Satirical German song about Erdogan upsets Turkey

Turkey summons German ambassador over song insulting to President Erdogan that was broadcast on a German satirical show.

Ben Ariel ,

Turkish President Recep Tayyip Erdogan
Turkish President Recep Tayyip Erdogan

Turkey is upset over a song deemed insulting to President Recep Tayyip Erdogan that was broadcast on a German public television satirical show, AFP reported Tuesday.

The song has sparked a diplomatic spat between Berlin and Ankara, sources on both sides said.

The saga began last week, when Turkey summoned Germany's ambassador to protest the two-minute clip entitled "Erdowie, Erdowo, Erdogan", which is seen as ridiculing the president, his alleged extravagant spending and crackdown on civil liberties.

The song is set to the tune of German pop star Nena's 1984 love song "Irgendwie, Irgendwo, Irgendwann" (Anyhow, Anywhere, Anytime) and was screened on regional broadcaster NDR's "extra 3" show on March 17, according to AFP.

The German-language lyrics charge, among other things, that "a journalist who writes something that Erdogan doesn't like/ Is tomorrow already in jail".

A Turkish diplomatic source told AFP on Tuesday, "We summoned the ambassador last week to communicate our protest about the broadcast that we condemned.”

"We demanded that the broadcast be removed from the air," the source added.

A German diplomatic source confirmed Tuesday that Ambassador Martin Erdmann had held repeated talks with the Turkish foreign ministry over the song.

"In these talks he made clear that the rule of law, judicial independence and the protection of fundamental freedoms, including of the press and of expression, are valuable assets that should be jointly protected," said the German source.

Erdmann had stressed that "in Germany, political satire is covered by the freedom of the press and of expression and the government has neither the need for, nor the option of, taking action."

Erdogan is notorious for muzzling media that is critical of him as well as lawmakers, academics, lawyers and NGOs – but he usually does this in his own country.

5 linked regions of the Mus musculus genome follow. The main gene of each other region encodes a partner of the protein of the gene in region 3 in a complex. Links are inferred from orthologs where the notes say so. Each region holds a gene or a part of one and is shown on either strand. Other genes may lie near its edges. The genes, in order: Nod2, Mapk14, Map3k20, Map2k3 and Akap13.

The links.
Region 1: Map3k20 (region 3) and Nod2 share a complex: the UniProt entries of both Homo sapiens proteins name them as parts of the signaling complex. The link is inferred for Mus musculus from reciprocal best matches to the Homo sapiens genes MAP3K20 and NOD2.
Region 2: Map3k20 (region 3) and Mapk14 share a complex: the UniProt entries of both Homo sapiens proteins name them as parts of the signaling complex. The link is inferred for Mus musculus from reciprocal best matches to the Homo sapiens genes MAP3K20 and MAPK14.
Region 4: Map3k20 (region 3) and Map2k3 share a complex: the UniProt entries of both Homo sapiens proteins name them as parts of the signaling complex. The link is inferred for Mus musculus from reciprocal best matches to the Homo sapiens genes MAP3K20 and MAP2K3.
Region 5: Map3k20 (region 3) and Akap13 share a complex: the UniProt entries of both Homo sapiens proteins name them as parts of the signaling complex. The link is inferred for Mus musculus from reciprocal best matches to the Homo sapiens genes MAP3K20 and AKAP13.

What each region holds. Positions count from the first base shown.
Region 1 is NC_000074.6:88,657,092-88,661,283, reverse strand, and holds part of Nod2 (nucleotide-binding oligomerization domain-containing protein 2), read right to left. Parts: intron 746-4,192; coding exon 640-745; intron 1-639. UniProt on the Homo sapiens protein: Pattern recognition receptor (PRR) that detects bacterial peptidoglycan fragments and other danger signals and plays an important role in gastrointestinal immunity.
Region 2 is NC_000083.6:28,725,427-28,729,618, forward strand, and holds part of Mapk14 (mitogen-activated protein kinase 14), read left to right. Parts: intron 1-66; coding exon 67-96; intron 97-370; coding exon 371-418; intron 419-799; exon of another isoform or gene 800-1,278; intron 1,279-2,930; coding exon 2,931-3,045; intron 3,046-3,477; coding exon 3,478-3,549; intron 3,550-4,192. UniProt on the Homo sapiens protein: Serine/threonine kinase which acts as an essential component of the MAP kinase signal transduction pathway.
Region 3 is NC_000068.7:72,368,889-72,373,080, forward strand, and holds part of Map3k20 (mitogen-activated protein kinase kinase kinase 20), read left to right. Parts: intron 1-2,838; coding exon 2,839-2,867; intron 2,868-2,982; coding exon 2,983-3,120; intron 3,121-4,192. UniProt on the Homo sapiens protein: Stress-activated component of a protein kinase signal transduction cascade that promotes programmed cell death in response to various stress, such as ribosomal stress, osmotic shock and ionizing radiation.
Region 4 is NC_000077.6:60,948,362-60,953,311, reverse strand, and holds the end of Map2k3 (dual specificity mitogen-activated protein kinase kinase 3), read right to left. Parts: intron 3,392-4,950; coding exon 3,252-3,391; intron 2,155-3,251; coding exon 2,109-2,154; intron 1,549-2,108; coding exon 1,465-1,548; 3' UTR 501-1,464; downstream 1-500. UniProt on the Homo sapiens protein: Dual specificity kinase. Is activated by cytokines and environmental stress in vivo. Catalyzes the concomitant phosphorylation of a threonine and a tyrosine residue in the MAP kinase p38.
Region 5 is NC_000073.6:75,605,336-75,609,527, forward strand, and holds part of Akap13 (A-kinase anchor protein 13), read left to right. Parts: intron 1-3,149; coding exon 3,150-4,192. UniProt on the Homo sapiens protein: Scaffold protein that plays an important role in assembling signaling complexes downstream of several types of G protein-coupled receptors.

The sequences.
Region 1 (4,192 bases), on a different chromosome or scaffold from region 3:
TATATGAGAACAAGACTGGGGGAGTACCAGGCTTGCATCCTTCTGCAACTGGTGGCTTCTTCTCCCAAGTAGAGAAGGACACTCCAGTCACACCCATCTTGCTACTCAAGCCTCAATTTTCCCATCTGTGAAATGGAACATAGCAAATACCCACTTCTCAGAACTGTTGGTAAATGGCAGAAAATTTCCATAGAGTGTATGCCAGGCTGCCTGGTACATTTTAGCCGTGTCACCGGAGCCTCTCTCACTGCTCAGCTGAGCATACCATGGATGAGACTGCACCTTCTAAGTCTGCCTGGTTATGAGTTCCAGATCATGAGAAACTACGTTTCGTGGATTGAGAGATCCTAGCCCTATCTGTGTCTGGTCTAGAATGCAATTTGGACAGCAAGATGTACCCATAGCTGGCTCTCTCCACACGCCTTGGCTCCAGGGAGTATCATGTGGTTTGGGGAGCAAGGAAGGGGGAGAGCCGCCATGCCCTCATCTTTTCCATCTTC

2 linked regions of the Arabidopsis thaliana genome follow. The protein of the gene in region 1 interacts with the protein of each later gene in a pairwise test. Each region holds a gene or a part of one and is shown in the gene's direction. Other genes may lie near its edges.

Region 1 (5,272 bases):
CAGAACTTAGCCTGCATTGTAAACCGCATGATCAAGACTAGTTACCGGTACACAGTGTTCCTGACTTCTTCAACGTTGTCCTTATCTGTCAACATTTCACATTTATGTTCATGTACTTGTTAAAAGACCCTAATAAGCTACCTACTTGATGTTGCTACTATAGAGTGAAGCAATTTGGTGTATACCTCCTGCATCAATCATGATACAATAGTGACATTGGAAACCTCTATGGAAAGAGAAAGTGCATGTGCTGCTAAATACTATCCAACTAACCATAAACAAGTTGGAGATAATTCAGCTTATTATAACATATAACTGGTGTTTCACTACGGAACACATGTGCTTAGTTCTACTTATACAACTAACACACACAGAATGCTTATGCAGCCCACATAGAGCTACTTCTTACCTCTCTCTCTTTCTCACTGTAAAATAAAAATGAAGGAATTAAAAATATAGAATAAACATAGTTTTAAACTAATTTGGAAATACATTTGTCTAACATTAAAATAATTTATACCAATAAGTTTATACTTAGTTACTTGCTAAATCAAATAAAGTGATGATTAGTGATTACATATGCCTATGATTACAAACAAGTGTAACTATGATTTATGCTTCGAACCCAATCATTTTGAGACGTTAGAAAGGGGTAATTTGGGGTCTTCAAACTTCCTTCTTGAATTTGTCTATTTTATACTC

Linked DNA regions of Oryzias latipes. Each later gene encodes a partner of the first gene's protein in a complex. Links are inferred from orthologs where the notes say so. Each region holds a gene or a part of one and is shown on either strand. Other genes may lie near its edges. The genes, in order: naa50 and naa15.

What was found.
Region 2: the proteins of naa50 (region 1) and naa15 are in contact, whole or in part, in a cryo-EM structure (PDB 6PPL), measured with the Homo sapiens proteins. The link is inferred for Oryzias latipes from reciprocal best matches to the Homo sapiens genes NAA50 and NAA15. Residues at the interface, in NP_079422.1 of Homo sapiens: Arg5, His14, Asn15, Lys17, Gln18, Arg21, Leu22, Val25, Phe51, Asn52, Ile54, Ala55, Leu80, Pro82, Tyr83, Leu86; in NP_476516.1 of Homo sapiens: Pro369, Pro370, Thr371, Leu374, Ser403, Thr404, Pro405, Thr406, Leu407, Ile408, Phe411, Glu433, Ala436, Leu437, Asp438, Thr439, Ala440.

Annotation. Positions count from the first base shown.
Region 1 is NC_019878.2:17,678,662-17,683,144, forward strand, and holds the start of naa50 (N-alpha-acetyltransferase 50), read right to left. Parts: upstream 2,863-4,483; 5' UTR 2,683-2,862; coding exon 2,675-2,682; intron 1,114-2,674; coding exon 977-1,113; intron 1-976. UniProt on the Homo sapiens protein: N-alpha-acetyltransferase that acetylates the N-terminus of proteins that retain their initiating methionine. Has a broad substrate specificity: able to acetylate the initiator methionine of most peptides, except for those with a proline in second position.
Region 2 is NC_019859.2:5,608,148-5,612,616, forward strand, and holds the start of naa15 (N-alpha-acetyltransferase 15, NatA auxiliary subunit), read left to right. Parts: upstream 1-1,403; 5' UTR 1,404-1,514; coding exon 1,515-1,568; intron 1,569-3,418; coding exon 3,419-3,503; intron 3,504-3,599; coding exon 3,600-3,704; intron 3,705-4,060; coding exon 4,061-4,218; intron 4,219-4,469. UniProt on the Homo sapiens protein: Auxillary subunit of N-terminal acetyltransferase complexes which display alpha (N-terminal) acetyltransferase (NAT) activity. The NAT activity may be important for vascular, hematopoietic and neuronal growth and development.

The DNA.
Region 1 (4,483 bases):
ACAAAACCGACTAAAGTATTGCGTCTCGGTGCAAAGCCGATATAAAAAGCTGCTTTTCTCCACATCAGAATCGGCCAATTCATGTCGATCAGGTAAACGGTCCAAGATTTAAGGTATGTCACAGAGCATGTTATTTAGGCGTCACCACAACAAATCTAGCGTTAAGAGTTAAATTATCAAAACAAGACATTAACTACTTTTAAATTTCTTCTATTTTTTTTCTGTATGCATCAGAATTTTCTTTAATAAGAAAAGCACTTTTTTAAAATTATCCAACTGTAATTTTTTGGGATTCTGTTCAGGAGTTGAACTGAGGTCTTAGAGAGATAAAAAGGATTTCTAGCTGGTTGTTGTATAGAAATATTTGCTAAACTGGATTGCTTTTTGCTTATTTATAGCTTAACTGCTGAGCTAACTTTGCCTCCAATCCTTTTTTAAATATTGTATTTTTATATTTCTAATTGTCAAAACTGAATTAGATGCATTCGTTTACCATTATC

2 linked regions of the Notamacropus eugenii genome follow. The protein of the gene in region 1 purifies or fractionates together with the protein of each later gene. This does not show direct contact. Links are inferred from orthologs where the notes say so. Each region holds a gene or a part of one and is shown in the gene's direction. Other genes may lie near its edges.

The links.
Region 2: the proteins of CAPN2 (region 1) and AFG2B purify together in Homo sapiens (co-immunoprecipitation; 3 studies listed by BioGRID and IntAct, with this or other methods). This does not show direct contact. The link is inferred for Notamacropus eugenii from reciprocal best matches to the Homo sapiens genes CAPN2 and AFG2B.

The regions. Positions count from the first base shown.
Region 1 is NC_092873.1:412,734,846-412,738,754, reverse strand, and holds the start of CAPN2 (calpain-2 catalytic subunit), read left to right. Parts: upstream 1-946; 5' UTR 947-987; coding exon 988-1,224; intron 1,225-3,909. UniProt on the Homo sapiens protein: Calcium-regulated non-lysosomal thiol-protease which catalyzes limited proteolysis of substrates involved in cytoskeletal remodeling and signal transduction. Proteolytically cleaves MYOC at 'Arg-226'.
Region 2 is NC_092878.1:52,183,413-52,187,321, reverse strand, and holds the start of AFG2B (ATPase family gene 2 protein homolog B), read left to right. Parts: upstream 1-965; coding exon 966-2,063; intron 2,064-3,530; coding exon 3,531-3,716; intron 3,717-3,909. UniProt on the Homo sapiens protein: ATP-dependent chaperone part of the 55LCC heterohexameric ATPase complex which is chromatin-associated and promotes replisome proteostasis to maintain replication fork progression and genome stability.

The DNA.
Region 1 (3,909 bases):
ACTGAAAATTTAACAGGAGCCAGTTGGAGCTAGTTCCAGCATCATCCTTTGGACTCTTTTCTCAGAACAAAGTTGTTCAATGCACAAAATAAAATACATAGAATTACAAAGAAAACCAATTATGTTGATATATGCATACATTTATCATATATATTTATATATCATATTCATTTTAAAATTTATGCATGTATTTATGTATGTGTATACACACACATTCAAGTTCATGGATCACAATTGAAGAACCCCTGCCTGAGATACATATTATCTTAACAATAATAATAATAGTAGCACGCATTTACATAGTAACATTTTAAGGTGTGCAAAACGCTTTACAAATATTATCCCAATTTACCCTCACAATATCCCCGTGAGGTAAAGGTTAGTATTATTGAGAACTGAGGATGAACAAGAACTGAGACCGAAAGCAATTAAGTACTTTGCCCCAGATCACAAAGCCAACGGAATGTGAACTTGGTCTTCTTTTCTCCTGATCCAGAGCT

In November, for example, a court in Istanbul charged two journalists from the opposition Cumhuriyet daily with spying after they alleged Turkey's secret services had sent arms to Islamist rebels in Syria.

A year earlier, Turkish police earlier raided media outlets close to U.S.-based Muslim cleric Fethullah Gulen, whom Erdogan accuses of forming a 'parallel state' to undermine his rule and orchestrating a graft scandal targeting his inner circle.

When the European Union (EU) criticized Erdogan over the raids, he responded by saying EU leaders should try to find a solution for the increasing Islamophobia in Europe instead of criticizing Turkey.

In the past, Erdogan has also threatened to ban websites such as YouTube and Facebook when those websites leaked recordings in which Erdogan and his son allegedly discuss how to hide vast sums of money.

Erdogan's lawyers have filed hundreds of lawsuits over "insults" since he became president in August 2014, with those sued including schoolchildren, journalists, and opposition politicians.

Last December a Turkish court formed a council of "experts" to determine if a doctor who compared Erdogan to Gollum from The Lord of the Rings had insulted him and should be jailed - the doctor had already been expelled from the Public Health Institution of Turkey (THSK).

A 17-year-old teen was charged last December with "insulting" Erdogan on Facebook, and in January, a Turkish philosophy professor was accused of insulting Erdogan in an article in which he accused the president of corruption and violating the constitution. The professor said he was not giving an insult, but that Erdogan is "unable to distinguish strong criticism from an insult."

Even the former Miss Turkey has been unable to escape the Turkish president, and was last year prosecuted for social media posts deemed to be critical of Erdogan.